Reverse auction site launches – NBR leaps in

Pricemaker founder and CEO Erin Walshe


Chris Keall

UPDATE: My reverse auction on new site Pricemaker closed at 5pm, finishing its day-long run.

I got two bids for my business on the item I want to buy – a Bosch dishwasher, chosen on the basis that it featured on the websites of both of Pricemaker's only two retail partners at this point: Magnus Benrow and 100%.

The whiteware model I was after* turned out to be no longer available.

One retailer offered a stainless steel step-up model for $1597, including free delivery.

The other quoted $1580, including free delivery.

(Both retailers are anonymous. If I choose an offer by the 10am tomorrow deadline, we then exchange contact details.)

They were both good prices, but not killer. Looking around (as I definitely have to do after only two quotes), Harvey Norman has the same model for $1659 with a $60 delivery charge – though I dare say they would talk turkey if presented with the offers above.

So: I got a glimpse of Pricemaker's potential to save time, and money. 

But also of its limitations until more retail chains come onboard ... and I'm wondering if some will be that motivated to support a service that will naturally drive down prices.

Maybe they all will, once some kind of critical mass of sellers joins up.

* Sorry retailers, the auction was for journalistic purposes only and I'll be choosing neither of you.

There's been a lot of action in e-tail lately.

The likes of Wheedle, Geta and listselltrade are going for a full frontal assault on Trade Me.

And last week, we saw a fresh twist: a Kiwi-authored Facebook app called Buddy Bid that lets you target auction to your social media followers.

Now there's another crowd with a new(ish) angle.

Pricemaker is offering reserse auctions.

You list the item you want to buy, then retailers compete to offer you the lowest price.

It's a neat idea.

At the moment, Pricemaker suffers from the fact it has only two retailers signed up: Magnus Benrow and 100% Electrical.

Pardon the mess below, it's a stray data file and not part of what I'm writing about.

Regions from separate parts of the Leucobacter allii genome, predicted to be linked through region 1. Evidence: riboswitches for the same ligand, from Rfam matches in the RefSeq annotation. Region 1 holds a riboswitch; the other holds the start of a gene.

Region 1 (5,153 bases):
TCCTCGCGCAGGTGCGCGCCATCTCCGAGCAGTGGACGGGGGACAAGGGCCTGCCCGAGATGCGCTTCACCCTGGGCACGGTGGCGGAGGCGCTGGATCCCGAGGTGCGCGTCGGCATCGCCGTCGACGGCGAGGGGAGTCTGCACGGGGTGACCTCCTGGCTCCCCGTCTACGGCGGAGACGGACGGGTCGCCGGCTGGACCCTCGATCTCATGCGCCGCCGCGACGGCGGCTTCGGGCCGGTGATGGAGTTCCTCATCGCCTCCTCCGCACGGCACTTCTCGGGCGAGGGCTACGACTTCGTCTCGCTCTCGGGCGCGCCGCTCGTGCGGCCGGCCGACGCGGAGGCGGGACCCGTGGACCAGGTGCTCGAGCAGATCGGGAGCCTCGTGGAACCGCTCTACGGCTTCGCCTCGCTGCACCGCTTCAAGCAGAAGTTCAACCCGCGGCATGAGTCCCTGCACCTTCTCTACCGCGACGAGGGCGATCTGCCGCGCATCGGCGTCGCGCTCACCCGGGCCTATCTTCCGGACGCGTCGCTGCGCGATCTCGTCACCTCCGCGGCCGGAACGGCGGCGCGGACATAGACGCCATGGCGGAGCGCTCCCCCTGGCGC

So the discerning buyer is still going to have to work the phones and websites, or trudge around town to see how prices from Harvey Norman, Bond&Bond, JB Hi-Fi and so forth compare. 

Still, you've got to start somewhere.

Pricemaker is run by Erin Walshe, who seems like a smart guy (he's held senior FX trading roles at ANZ and Westpac). 

So hopefully he's going to get a bunch more retailers on board to make this a useful service. A third large retailer is in the wings, but unconfirmed, NBR ONLINE is told.

In the meantime, I've listed an auction, for a dishwasher, so I'll let you know how that goes (it's scheduled to end at 5pm today; I have to make a choice by 10am tomorrow.)

There are options to request details on delivery and finance pricing. Mr Walshe says that's the sort of info that will be included in a "sweetner" box when each retailer submits its bid.

It wasn't as easy as you might think to set up a bidding war between Magnus and 100%, as they have some brands in common but not many models.

Walshe told NBR retailers can offer a quote for any product, so if they don't have your desired product in stock they might offer a price on a comparable model. 

Anyhow, check back later today or tomorrow to see how it went.

On Pricemaker, you can only see your own auctions, or what the bidding is, which is a pity. It would be good to see which areas are competitive, even if auctions are only displayed as anonymous (I'm auction No 45, so there's obviously been a smattering of first-day interest).